Research ArticleImmunology

The kinase IRAK4 promotes endosomal TLR and immune complex signaling in B cells and plasmacytoid dendritic cells

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Science Signaling  02 Jun 2020:
Vol. 13, Issue 634, eaaz1053
DOI: 10.1126/scisignal.aaz1053

Blocking the loop in lupus

Systemic lupus erythematosus (SLE) is an autoimmune disorder that affects all major organs. Using newly developed inhibitors, mouse models, and blood and serum samples from patients and donors, Corzo et al. examined the roles of the B cell–associated kinases BTK and IRAK4 in SLE development. Whereas both kinases stimulated B cells in response to SLE autoantibodies, IRAK4 also mediated an autoinflammatory loop involving cytokine-secreting plasmacytoid dendritic cells. In mouse models of lupus, inhibiting IRAK4 activity reduced autoantibody production and suppressed the development of disease symptoms, including kidney damage that is often lethal in patients. The findings suggest that, unlike current therapies that only manage the symptoms of SLE, IRAK4 inhibitors may effectively treat the disease itself.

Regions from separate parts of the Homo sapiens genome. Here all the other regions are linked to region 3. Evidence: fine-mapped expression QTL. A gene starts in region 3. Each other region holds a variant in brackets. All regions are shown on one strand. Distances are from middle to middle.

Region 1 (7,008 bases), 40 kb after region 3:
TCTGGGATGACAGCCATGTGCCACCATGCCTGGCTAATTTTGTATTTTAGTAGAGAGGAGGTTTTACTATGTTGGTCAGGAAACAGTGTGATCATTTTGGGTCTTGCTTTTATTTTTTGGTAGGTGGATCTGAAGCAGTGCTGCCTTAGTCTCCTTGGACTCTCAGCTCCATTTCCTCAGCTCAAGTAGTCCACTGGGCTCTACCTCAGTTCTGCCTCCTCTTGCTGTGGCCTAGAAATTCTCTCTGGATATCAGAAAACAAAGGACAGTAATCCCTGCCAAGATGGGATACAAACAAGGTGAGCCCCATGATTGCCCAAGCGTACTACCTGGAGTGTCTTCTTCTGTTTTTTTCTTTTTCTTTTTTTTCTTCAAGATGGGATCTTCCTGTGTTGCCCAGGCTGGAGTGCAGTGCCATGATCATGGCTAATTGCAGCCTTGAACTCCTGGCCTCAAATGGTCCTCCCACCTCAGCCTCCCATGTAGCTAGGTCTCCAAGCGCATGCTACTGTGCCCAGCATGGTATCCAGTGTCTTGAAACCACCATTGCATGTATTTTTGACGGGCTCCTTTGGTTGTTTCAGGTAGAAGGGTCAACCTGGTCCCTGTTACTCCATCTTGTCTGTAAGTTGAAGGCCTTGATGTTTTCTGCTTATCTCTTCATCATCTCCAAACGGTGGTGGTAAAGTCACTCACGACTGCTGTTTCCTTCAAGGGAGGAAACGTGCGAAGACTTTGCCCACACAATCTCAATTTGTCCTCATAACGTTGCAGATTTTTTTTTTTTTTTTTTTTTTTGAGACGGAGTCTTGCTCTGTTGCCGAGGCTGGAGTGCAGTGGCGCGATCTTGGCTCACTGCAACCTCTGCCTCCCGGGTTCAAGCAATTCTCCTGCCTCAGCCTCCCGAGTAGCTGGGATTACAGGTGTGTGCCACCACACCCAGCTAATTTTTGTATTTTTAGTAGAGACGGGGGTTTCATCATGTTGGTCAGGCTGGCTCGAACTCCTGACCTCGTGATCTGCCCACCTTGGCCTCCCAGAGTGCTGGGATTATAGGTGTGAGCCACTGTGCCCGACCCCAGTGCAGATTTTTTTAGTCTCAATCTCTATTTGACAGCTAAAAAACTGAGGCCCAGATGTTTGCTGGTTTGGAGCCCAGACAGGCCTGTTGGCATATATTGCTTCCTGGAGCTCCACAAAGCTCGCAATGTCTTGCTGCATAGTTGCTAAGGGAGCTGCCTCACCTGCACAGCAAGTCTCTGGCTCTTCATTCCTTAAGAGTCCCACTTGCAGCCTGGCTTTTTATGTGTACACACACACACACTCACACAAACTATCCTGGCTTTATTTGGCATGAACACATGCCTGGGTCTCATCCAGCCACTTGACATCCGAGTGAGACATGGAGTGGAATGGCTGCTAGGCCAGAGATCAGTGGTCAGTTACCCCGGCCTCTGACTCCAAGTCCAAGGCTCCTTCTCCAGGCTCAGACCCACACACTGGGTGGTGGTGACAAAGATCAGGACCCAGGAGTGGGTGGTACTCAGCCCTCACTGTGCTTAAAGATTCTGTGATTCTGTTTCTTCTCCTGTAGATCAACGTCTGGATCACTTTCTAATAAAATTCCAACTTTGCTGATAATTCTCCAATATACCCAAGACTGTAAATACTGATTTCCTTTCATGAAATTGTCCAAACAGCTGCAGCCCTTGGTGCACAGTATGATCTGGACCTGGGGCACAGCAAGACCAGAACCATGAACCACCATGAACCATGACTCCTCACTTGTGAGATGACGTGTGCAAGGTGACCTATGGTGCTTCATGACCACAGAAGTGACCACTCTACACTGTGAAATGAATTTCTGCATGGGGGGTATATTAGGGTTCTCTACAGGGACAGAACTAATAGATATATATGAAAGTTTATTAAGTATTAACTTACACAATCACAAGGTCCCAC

The dysregulation of multiple signaling pathways, including those through endosomal Toll-like receptors (TLRs), Fc gamma receptors (FcγR), and antigen receptors in B cells (BCR), promote an autoinflammatory loop in systemic lupus erythematosus (SLE). Here, we used selective small-molecule inhibitors to assess the regulatory roles of interleukin-1 receptor (IL-1R)–associated kinase 4 (IRAK4) and Bruton’s tyrosine kinase (BTK) in these pathways. The inhibition of IRAK4 repressed SLE immune complex– and TLR7-mediated activation of human plasmacytoid dendritic cells (pDCs). Correspondingly, the expression of interferon (IFN)–responsive genes (IRGs) in cells and in mice was positively regulated by the kinase activity of IRAK4. Both IRAK4 and BTK inhibition reduced the TLR7-mediated differentiation of human memory B cells into plasmablasts. TLR7-dependent inflammatory responses were differentially regulated by IRAK4 and BTK by cell type: In pDCs, IRAK4 positively regulated NF-κB and MAPK signaling, whereas in B cells, NF-κB and MAPK pathways were regulated by both BTK and IRAK4. In the pristane-induced lupus mouse model, inhibition of IRAK4 reduced the expression of IRGs during disease onset. Mice engineered to express kinase-deficient IRAK4 were protected from both chemical (pristane-induced) and genetic (NZB/W_F1 hybrid) models of lupus development. Our findings suggest that kinase inhibitors of IRAK4 might be a therapeutic in patients with SLE.